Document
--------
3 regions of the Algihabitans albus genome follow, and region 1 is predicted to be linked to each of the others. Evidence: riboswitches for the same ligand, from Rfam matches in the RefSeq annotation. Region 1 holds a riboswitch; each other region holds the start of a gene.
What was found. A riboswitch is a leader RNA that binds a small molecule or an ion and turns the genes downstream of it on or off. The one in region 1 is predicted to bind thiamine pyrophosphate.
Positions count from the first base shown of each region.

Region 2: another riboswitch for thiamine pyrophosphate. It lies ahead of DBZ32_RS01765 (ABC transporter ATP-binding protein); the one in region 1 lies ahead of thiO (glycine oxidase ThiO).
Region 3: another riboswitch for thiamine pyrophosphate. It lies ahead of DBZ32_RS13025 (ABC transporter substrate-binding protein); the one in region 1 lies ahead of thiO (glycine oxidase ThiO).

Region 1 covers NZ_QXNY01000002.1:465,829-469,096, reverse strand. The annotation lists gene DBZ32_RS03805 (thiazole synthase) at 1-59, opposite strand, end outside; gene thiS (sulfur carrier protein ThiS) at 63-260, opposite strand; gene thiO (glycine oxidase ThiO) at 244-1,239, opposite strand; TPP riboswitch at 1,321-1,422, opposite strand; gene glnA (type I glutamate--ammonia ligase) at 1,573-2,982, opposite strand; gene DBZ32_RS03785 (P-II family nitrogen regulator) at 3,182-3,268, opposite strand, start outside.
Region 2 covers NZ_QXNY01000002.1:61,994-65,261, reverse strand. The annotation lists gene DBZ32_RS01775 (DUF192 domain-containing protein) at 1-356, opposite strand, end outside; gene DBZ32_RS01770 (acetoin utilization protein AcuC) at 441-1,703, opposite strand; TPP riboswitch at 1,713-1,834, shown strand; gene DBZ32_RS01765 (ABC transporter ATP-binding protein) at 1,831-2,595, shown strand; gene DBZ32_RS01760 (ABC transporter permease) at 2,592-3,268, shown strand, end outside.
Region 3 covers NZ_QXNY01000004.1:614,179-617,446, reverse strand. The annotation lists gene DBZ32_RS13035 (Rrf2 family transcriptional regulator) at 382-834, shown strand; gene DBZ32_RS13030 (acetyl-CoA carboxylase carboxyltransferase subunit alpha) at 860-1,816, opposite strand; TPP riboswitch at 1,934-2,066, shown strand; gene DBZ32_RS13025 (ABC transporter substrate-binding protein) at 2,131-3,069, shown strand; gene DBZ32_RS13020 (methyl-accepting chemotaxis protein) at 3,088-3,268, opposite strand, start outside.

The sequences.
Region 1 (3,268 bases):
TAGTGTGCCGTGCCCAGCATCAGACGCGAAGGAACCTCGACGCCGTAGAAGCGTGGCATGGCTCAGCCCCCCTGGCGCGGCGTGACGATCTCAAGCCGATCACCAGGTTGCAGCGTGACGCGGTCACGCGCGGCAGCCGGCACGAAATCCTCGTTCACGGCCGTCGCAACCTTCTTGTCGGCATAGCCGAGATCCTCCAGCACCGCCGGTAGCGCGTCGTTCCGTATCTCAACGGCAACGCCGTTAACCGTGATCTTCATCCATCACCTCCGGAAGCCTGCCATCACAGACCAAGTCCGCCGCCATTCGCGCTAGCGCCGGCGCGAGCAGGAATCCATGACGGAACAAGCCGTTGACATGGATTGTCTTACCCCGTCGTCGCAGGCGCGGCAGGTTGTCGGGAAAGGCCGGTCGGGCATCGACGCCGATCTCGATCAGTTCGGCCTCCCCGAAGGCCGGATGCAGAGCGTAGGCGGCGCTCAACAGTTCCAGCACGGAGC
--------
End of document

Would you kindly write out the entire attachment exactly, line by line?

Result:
3 regions of the Algihabitans albus genome follow, and region 1 is predicted to be linked to each of the others. Evidence: riboswitches for the same ligand, from Rfam matches in the RefSeq annotation. Region 1 holds a riboswitch; each other region holds the start of a gene.
What was found. A riboswitch is a leader RNA that binds a small molecule or an ion and turns the genes downstream of it on or off. The one in region 1 is predicted to bind thiamine pyrophosphate.
Positions count from the first base shown of each region.

Region 2: another riboswitch for thiamine pyrophosphate. It lies ahead of DBZ32_RS01765 (ABC transporter ATP-binding protein); the one in region 1 lies ahead of thiO (glycine oxidase ThiO).
Region 3: another riboswitch for thiamine pyrophosphate. It lies ahead of DBZ32_RS13025 (ABC transporter substrate-binding protein); the one in region 1 lies ahead of thiO (glycine oxidase ThiO).

Region 1 covers NZ_QXNY01000002.1:465,829-469,096, reverse strand. The annotation lists gene DBZ32_RS03805 (thiazole synthase) at 1-59, opposite strand, end outside; gene thiS (sulfur carrier protein ThiS) at 63-260, opposite strand; gene thiO (glycine oxidase ThiO) at 244-1,239, opposite strand; TPP riboswitch at 1,321-1,422, opposite strand; gene glnA (type I glutamate--ammonia ligase) at 1,573-2,982, opposite strand; gene DBZ32_RS03785 (P-II family nitrogen regulator) at 3,182-3,268, opposite strand, start outside.
Region 2 covers NZ_QXNY01000002.1:61,994-65,261, reverse strand. The annotation lists gene DBZ32_RS01775 (DUF192 domain-containing protein) at 1-356, opposite strand, end outside; gene DBZ32_RS01770 (acetoin utilization protein AcuC) at 441-1,703, opposite strand; TPP riboswitch at 1,713-1,834, shown strand; gene DBZ32_RS01765 (ABC transporter ATP-binding protein) at 1,831-2,595, shown strand; gene DBZ32_RS01760 (ABC transporter permease) at 2,592-3,268, shown strand, end outside.
Region 3 covers NZ_QXNY01000004.1:614,179-617,446, reverse strand. The annotation lists gene DBZ32_RS13035 (Rrf2 family transcriptional regulator) at 382-834, shown strand; gene DBZ32_RS13030 (acetyl-CoA carboxylase carboxyltransferase subunit alpha) at 860-1,816, opposite strand; TPP riboswitch at 1,934-2,066, shown strand; gene DBZ32_RS13025 (ABC transporter substrate-binding protein) at 2,131-3,069, shown strand; gene DBZ32_RS13020 (methyl-accepting chemotaxis protein) at 3,088-3,268, opposite strand, start outside.

The sequences.
Region 1 (3,268 bases):
TAGTGTGCCGTGCCCAGCATCAGACGCGAAGGAACCTCGACGCCGTAGAAGCGTGGCATGGCTCAGCCCCCCTGGCGCGGCGTGACGATCTCAAGCCGATCACCAGGTTGCAGCGTGACGCGGTCACGCGCGGCAGCCGGCACGAAATCCTCGTTCACGGCCGTCGCAACCTTCTTGTCGGCATAGCCGAGATCCTCCAGCACCGCCGGTAGCGCGTCGTTCCGTATCTCAACGGCAACGCCGTTAACCGTGATCTTCATCCATCACCTCCGGAAGCCTGCCATCACAGACCAAGTCCGCCGCCATTCGCGCTAGCGCCGGCGCGAGCAGGAATCCATGACGGAACAAGCCGTTGACATGGATTGTCTTACCCCGTCGTCGCAGGCGCGGCAGGTTGTCGGGAAAGGCCGGTCGGGCATCGACGCCGATCTCGATCAGTTCGGCCTCCCCGAAGGCCGGATGCAGAGCGTAGGCGGCGCTCAACAGTTCCAGCACGGAGC